On Friday morning, Silicon Valley Bank crumbled following a wild 48 hours marked by a bank run and capital crisis, resulting in the second-largest financial institution failure in the history of the United States.
In response, regulators in California shut down the technology lender and placed it under the jurisdiction of the US Federal Deposit Insurance Corporation, which will act as a receiver. Typically, this entails liquidating the bank’s assets to repay its customers, including depositors and creditors.
The US Federal Deposit Insurance Corporation (FDIC), an autonomous government entity responsible for safeguarding bank deposits and supervising financial institutions, assured that all insured depositors would have complete access to their protected funds by Monday morning. Meanwhile, uninsured depositors would receive an “advance dividend” within the next seven days.
Despite repeated attempts to obtain a comment from Silicon Valley Bank, which was previously owned by SVB Financial Group, the bank did not respond.
The bank’s troubles began on Wednesday when it divulged a significant loss from the sale of securities and intended to issue $2.25 billion in new shares to reinforce its balance sheet. These developments caused panic among major venture capital firms, which instructed their clients to withdraw their funds from the bank.
On Thursday, the company’s stocks plummeted, causing a ripple effect on other banks. SVB’s shares were eventually halted by Friday morning, as its attempts to swiftly acquire capital or seek a potential buyer proved futile. Additionally, several other bank stocks, namely First Republic, PacWest Bancorp, and Signature Bank, were temporarily suspended on Friday.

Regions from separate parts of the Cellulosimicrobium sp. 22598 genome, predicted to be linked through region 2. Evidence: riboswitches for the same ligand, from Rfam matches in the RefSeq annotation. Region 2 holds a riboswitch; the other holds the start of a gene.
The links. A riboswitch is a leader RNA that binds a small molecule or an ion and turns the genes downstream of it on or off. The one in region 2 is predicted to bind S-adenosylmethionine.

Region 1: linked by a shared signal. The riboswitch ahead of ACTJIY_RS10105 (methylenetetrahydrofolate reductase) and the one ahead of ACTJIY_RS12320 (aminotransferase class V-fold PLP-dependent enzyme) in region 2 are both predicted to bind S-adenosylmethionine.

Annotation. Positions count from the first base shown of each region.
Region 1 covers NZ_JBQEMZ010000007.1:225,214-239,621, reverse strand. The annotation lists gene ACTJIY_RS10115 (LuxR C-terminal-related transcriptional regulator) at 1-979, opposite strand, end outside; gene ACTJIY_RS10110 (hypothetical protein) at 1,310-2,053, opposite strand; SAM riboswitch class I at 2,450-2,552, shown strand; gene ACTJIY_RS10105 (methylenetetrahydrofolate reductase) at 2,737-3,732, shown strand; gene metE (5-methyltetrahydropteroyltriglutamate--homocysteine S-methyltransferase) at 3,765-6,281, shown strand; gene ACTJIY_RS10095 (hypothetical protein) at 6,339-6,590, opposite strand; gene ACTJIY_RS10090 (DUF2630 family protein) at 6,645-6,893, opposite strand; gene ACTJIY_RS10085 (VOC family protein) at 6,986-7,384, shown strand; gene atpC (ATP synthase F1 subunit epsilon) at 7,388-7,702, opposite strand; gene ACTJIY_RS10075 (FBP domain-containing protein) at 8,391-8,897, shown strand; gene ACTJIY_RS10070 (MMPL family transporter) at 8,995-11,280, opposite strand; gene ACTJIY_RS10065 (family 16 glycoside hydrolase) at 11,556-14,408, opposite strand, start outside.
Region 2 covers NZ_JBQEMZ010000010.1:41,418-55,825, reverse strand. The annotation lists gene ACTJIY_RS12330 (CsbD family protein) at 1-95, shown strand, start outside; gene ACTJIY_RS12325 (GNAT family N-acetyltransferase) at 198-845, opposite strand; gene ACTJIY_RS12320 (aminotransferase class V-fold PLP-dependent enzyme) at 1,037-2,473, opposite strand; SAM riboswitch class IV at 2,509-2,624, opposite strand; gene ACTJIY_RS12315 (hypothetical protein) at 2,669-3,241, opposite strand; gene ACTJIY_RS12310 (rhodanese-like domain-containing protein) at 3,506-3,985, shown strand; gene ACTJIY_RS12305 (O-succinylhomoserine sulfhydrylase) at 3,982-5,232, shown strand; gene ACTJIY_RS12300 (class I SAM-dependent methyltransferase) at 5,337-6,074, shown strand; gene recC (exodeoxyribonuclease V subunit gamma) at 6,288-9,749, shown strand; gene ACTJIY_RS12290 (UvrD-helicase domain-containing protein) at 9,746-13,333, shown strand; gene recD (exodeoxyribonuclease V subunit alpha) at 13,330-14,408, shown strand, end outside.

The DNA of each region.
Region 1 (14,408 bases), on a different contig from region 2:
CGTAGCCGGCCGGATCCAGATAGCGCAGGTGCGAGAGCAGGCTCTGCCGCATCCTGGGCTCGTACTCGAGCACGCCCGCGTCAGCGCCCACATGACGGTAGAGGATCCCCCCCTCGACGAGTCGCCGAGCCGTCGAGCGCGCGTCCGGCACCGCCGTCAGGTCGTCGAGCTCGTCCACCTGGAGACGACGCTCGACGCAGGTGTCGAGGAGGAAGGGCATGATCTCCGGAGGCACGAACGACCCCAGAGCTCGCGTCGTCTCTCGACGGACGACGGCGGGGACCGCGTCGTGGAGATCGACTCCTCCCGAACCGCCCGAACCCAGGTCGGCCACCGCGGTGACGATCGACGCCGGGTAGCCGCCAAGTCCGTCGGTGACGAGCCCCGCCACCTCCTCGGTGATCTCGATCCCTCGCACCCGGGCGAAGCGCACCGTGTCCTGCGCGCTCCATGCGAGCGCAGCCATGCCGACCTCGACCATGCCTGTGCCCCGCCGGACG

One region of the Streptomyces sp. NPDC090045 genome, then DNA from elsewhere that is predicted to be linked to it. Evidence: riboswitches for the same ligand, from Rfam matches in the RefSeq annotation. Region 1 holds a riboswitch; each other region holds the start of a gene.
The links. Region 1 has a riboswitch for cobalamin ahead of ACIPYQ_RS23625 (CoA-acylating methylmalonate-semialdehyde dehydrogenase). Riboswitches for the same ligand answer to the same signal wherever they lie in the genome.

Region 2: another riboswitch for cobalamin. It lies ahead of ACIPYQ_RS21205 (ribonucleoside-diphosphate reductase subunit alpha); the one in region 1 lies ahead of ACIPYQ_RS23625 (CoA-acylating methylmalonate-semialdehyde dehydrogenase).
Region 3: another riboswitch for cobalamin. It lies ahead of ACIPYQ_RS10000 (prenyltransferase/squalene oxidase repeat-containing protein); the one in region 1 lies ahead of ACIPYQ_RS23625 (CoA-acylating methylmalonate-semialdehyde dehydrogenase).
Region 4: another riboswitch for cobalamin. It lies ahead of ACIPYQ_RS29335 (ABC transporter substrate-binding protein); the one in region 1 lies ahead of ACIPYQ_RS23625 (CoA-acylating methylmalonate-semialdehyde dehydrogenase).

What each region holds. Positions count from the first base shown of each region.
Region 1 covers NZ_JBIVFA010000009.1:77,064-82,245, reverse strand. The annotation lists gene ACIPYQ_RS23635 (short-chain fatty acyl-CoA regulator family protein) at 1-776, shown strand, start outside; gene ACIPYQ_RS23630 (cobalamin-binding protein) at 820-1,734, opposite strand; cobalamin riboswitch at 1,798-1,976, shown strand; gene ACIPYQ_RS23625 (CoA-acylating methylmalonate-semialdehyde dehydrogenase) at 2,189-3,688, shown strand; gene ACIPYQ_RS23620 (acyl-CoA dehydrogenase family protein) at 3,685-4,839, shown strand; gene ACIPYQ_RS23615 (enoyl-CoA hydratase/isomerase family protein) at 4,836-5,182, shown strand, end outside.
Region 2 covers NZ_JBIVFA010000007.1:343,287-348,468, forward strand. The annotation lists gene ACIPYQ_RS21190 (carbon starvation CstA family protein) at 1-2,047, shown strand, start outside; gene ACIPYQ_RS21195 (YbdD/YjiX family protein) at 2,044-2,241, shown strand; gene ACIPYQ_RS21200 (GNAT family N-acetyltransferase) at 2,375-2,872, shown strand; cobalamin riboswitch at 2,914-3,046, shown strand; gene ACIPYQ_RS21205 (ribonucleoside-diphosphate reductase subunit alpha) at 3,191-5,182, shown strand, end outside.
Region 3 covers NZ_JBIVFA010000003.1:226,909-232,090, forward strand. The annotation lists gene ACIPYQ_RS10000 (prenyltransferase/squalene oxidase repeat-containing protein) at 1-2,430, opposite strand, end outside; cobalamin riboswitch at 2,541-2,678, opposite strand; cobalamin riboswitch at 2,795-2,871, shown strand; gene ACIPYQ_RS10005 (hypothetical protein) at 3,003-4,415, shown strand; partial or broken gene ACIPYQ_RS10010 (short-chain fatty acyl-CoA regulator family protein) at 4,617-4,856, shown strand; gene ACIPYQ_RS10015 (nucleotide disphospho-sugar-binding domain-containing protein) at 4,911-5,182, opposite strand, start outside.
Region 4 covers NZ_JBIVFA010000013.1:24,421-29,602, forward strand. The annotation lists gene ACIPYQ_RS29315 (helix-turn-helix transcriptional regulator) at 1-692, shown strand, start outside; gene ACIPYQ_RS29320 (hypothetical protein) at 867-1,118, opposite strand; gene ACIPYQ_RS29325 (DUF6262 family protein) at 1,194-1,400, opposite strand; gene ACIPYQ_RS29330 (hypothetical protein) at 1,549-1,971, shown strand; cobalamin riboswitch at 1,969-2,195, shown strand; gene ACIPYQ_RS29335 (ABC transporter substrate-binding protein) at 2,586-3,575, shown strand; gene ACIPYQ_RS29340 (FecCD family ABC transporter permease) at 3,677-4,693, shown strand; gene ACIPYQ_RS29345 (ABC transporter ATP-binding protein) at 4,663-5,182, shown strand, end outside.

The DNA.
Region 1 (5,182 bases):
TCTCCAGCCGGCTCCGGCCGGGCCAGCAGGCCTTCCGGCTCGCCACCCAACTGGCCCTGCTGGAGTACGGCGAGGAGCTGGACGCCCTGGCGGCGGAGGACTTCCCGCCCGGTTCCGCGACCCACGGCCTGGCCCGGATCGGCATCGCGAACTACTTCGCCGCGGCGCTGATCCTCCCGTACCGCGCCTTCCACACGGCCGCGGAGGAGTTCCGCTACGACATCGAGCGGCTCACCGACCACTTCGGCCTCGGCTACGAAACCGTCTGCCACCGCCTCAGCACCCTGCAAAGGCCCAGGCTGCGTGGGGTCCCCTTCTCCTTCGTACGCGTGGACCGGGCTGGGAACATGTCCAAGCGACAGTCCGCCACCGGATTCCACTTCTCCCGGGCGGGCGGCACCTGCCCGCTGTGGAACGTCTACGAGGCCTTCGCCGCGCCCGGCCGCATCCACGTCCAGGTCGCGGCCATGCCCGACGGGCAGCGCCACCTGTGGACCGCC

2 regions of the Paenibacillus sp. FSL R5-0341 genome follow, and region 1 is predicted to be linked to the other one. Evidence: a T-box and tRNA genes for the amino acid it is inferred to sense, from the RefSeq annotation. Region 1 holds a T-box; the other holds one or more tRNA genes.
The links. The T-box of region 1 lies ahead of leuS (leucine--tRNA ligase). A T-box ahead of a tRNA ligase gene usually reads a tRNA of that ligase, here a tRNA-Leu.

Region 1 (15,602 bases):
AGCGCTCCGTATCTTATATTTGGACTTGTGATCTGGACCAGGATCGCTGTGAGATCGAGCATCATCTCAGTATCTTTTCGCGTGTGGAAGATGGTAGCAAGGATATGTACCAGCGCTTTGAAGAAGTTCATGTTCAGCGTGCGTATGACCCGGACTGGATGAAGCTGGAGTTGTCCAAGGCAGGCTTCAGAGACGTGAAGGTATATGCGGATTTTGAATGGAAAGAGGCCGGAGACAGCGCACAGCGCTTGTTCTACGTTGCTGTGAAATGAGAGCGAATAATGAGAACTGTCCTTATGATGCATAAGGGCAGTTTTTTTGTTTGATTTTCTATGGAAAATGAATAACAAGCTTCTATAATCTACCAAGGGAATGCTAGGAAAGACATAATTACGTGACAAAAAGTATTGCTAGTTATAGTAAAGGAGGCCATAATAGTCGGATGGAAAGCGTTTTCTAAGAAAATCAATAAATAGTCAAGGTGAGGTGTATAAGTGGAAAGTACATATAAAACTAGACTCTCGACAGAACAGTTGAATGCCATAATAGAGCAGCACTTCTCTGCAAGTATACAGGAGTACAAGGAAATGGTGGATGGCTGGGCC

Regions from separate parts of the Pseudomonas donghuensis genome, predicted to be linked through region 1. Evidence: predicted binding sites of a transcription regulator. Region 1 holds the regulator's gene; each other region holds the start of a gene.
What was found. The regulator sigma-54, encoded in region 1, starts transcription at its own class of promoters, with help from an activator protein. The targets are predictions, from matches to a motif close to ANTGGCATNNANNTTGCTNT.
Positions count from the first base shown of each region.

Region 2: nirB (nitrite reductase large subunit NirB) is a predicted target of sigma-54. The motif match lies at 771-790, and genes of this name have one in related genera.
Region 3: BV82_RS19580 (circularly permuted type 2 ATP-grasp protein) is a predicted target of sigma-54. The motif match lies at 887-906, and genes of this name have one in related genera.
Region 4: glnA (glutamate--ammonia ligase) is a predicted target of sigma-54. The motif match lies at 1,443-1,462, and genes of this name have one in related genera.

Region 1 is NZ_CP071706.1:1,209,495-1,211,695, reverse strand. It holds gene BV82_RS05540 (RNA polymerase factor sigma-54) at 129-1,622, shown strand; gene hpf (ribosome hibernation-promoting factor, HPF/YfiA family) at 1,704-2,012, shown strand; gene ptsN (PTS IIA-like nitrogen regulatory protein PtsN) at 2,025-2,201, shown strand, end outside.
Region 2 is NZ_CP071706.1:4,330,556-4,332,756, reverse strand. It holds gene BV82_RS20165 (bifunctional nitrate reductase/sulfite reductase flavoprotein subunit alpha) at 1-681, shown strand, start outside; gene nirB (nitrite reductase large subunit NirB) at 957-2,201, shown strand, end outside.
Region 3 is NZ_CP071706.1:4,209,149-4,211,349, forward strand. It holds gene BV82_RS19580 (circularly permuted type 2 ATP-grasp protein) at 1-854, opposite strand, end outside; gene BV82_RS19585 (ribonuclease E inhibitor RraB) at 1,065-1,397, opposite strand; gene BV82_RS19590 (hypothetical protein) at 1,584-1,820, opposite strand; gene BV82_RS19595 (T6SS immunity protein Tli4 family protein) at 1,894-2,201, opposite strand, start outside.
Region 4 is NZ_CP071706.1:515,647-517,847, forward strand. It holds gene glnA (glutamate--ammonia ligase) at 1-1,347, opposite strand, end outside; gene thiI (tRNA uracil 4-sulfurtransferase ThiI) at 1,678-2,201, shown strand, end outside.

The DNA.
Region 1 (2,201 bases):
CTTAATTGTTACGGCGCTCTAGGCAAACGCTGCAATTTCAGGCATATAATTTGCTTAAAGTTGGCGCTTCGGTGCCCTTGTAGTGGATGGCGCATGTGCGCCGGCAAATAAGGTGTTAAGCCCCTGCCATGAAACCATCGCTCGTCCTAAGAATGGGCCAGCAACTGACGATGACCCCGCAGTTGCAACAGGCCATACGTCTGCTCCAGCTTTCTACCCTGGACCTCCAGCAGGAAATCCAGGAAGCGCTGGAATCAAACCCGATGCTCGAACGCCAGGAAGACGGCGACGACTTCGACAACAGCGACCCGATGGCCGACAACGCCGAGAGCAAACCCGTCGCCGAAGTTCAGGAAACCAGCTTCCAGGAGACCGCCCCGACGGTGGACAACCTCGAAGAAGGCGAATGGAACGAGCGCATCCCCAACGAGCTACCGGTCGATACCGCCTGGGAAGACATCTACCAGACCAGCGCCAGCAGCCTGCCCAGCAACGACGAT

It is worth noting that the timing of the FDIC’s takeover in mid-morning was unusual since the agency often intervenes only after the market closes.
Better Markets CEO Dennis M. Kelleher said:
SVB’s condition deteriorated so quickly that it couldn’t last just five more hours. That’s because its depositors were withdrawing their money so fast that the bank was insolvent, and an intraday closure was unavoidable due to a classic bank run.
The deterioration of Silicon Valley Bank can be attributed, in part, to the Federal Reserve’s aggressive implementation of interest rate hikes within the past year.
During the period when interest rates were nearly zero, banks heavily invested in long-term, seemingly low-risk Treasuries. However, as the Fed elevated interest rates to combat inflation, the worth of those assets plummeted, resulting in banks accumulating unrealized losses.
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